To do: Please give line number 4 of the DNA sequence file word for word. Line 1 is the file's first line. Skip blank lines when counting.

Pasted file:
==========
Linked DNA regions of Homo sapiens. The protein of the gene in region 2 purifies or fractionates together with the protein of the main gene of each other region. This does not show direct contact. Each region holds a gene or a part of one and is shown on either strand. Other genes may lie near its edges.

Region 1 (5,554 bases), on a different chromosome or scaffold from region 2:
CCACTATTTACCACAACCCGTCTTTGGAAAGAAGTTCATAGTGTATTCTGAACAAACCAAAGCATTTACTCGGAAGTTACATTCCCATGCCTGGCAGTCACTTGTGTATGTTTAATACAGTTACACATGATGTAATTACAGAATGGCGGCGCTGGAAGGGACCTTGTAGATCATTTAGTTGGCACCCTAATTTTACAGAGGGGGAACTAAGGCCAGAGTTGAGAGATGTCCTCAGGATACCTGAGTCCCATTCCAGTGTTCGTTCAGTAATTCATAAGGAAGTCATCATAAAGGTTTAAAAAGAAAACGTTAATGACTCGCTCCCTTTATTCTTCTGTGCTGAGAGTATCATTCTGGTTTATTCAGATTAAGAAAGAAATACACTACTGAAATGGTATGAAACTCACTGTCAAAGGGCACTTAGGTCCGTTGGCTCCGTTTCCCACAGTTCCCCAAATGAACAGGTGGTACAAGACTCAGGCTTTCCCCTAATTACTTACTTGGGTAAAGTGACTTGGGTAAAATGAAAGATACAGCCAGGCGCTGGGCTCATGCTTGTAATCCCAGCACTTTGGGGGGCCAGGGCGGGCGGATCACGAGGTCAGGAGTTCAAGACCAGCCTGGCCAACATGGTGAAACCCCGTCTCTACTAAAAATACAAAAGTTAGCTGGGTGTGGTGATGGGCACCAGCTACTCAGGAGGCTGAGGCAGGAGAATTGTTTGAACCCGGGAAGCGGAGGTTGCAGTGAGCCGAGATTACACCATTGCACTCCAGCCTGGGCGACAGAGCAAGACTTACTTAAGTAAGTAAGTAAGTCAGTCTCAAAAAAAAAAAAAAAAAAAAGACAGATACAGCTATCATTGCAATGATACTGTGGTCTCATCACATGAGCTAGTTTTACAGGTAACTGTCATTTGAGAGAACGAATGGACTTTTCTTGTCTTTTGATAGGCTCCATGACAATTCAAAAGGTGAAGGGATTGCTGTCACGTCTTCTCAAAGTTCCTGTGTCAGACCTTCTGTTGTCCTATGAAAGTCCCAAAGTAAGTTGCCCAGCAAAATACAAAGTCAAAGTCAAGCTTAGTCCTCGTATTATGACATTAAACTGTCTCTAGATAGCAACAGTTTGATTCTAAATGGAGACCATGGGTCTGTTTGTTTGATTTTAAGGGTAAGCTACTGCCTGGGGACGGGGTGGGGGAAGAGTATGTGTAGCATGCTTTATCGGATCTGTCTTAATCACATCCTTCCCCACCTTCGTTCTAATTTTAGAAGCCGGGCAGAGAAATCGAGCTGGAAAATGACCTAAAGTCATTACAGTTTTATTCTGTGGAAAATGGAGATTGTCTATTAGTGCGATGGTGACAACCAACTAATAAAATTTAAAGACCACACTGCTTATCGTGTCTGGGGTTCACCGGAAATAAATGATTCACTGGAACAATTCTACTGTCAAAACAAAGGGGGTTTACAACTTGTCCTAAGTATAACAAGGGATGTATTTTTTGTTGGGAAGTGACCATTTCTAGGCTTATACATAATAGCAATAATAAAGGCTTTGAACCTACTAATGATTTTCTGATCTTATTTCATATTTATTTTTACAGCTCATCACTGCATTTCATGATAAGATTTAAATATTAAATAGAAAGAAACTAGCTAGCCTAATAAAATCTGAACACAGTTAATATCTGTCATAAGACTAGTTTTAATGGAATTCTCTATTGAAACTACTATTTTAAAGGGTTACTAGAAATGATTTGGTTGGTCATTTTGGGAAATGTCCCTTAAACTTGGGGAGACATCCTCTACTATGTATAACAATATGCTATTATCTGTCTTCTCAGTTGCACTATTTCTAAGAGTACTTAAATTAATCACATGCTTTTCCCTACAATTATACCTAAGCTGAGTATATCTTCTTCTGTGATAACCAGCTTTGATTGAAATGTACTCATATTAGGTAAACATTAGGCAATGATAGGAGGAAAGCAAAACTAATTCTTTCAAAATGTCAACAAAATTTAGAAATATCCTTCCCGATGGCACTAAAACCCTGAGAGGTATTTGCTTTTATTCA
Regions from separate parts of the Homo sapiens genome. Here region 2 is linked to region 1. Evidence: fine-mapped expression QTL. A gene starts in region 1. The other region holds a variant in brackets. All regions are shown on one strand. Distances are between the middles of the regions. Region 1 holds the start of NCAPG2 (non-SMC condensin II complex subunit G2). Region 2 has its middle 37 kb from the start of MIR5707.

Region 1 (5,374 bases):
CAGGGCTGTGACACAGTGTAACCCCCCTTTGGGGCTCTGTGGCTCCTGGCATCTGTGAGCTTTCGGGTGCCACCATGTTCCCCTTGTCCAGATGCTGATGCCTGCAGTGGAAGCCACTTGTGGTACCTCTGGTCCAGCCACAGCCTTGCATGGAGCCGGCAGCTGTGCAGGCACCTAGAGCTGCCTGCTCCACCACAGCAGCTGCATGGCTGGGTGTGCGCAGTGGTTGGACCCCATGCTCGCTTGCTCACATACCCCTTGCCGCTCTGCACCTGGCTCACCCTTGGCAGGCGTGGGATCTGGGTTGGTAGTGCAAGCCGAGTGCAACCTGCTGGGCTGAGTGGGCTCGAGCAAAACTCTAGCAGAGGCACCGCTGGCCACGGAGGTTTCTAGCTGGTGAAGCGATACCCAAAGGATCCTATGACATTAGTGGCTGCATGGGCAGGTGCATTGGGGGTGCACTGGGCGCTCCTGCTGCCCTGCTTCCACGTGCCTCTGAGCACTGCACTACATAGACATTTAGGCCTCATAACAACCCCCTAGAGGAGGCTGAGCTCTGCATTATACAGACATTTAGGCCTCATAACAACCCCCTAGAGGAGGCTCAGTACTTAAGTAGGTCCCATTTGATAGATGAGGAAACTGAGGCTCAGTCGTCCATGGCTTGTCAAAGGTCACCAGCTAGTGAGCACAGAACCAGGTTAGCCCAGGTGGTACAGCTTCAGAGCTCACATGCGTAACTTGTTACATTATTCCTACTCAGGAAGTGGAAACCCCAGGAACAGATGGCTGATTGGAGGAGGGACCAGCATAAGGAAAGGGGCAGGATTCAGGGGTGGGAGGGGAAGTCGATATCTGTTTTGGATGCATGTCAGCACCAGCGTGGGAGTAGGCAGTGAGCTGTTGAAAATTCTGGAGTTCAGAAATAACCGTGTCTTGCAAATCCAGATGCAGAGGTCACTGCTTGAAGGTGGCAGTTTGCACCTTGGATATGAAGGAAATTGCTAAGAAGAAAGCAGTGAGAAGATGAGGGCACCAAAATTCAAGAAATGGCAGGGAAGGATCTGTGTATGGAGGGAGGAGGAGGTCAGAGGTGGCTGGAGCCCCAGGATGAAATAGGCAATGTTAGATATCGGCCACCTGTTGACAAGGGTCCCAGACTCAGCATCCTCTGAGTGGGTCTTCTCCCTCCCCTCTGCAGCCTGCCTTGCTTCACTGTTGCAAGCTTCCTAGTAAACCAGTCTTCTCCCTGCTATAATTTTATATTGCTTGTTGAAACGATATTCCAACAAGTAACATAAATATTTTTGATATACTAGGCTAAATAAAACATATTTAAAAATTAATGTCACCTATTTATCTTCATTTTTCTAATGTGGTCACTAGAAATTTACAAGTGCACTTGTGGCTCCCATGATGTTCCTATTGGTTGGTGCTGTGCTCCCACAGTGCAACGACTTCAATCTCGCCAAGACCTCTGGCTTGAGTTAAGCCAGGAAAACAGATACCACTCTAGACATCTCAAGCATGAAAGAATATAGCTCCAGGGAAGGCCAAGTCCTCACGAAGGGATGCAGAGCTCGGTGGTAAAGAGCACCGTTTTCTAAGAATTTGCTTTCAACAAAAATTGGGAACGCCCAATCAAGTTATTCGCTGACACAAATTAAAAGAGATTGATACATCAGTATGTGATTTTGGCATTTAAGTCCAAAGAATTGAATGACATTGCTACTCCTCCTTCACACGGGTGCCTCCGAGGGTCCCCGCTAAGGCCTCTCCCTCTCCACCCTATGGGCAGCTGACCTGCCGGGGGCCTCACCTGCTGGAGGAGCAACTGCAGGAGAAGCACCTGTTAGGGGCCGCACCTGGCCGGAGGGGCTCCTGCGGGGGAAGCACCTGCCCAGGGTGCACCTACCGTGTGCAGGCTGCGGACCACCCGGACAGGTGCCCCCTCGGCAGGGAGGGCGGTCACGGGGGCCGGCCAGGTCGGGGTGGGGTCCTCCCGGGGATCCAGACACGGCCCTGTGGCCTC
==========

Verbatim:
Regions from separate parts of the Homo sapiens genome. Here region 2 is linked to region 1. Evidence: fine-mapped expression QTL. A gene starts in region 1. The other region holds a variant in brackets. All regions are shown on one strand. Distances are between the middles of the regions. Region 1 holds the start of NCAPG2 (non-SMC condensin II complex subunit G2). Region 2 has its middle 37 kb from the start of MIR5707.